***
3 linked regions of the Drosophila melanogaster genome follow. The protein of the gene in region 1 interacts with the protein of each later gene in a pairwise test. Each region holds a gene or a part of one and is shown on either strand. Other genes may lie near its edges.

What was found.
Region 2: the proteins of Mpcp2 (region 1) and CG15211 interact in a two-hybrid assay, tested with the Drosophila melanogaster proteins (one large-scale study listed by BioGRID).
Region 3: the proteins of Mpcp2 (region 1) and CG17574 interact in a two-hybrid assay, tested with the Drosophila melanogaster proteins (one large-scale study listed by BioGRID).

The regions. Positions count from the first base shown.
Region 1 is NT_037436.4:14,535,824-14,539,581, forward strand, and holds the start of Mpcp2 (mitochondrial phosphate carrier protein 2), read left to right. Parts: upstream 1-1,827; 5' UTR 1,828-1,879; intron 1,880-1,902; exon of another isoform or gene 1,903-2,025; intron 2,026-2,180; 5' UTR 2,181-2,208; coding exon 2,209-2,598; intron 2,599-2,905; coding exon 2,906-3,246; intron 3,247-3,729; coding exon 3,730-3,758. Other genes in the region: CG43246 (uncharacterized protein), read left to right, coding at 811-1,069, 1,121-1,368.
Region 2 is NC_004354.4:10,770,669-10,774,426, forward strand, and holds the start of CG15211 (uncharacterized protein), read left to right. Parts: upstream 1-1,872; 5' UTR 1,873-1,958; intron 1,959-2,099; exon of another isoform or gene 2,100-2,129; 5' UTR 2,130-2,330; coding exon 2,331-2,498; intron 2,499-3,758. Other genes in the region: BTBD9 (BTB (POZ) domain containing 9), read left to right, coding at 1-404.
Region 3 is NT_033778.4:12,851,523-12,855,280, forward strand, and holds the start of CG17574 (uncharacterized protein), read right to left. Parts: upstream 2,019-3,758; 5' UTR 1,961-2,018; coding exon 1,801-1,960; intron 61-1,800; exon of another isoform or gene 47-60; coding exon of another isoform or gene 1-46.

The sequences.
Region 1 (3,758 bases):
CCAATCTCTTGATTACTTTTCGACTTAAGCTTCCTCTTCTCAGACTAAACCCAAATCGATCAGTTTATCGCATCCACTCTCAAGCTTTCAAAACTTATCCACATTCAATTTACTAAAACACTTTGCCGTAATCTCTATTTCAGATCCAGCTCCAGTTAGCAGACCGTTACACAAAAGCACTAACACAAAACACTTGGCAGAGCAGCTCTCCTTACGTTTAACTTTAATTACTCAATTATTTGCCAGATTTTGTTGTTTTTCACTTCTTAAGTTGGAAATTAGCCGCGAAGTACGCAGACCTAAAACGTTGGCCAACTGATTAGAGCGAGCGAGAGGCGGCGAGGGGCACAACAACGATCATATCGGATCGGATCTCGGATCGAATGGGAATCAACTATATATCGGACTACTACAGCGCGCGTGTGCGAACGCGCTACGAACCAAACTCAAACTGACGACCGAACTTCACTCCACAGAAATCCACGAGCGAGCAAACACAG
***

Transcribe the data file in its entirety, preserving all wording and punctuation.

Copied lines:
3 linked regions of the Drosophila melanogaster genome follow. The protein of the gene in region 1 interacts with the protein of each later gene in a pairwise test. Each region holds a gene or a part of one and is shown on either strand. Other genes may lie near its edges.

What was found.
Region 2: the proteins of Mpcp2 (region 1) and CG15211 interact in a two-hybrid assay, tested with the Drosophila melanogaster proteins (one large-scale study listed by BioGRID).
Region 3: the proteins of Mpcp2 (region 1) and CG17574 interact in a two-hybrid assay, tested with the Drosophila melanogaster proteins (one large-scale study listed by BioGRID).

The regions. Positions count from the first base shown.
Region 1 is NT_037436.4:14,535,824-14,539,581, forward strand, and holds the start of Mpcp2 (mitochondrial phosphate carrier protein 2), read left to right. Parts: upstream 1-1,827; 5' UTR 1,828-1,879; intron 1,880-1,902; exon of another isoform or gene 1,903-2,025; intron 2,026-2,180; 5' UTR 2,181-2,208; coding exon 2,209-2,598; intron 2,599-2,905; coding exon 2,906-3,246; intron 3,247-3,729; coding exon 3,730-3,758. Other genes in the region: CG43246 (uncharacterized protein), read left to right, coding at 811-1,069, 1,121-1,368.
Region 2 is NC_004354.4:10,770,669-10,774,426, forward strand, and holds the start of CG15211 (uncharacterized protein), read left to right. Parts: upstream 1-1,872; 5' UTR 1,873-1,958; intron 1,959-2,099; exon of another isoform or gene 2,100-2,129; 5' UTR 2,130-2,330; coding exon 2,331-2,498; intron 2,499-3,758. Other genes in the region: BTBD9 (BTB (POZ) domain containing 9), read left to right, coding at 1-404.
Region 3 is NT_033778.4:12,851,523-12,855,280, forward strand, and holds the start of CG17574 (uncharacterized protein), read right to left. Parts: upstream 2,019-3,758; 5' UTR 1,961-2,018; coding exon 1,801-1,960; intron 61-1,800; exon of another isoform or gene 47-60; coding exon of another isoform or gene 1-46.

The sequences.
Region 1 (3,758 bases):
CCAATCTCTTGATTACTTTTCGACTTAAGCTTCCTCTTCTCAGACTAAACCCAAATCGATCAGTTTATCGCATCCACTCTCAAGCTTTCAAAACTTATCCACATTCAATTTACTAAAACACTTTGCCGTAATCTCTATTTCAGATCCAGCTCCAGTTAGCAGACCGTTACACAAAAGCACTAACACAAAACACTTGGCAGAGCAGCTCTCCTTACGTTTAACTTTAATTACTCAATTATTTGCCAGATTTTGTTGTTTTTCACTTCTTAAGTTGGAAATTAGCCGCGAAGTACGCAGACCTAAAACGTTGGCCAACTGATTAGAGCGAGCGAGAGGCGGCGAGGGGCACAACAACGATCATATCGGATCGGATCTCGGATCGAATGGGAATCAACTATATATCGGACTACTACAGCGCGCGTGTGCGAACGCGCTACGAACCAAACTCAAACTGACGACCGAACTTCACTCCACAGAAATCCACGAGCGAGCAAACACAG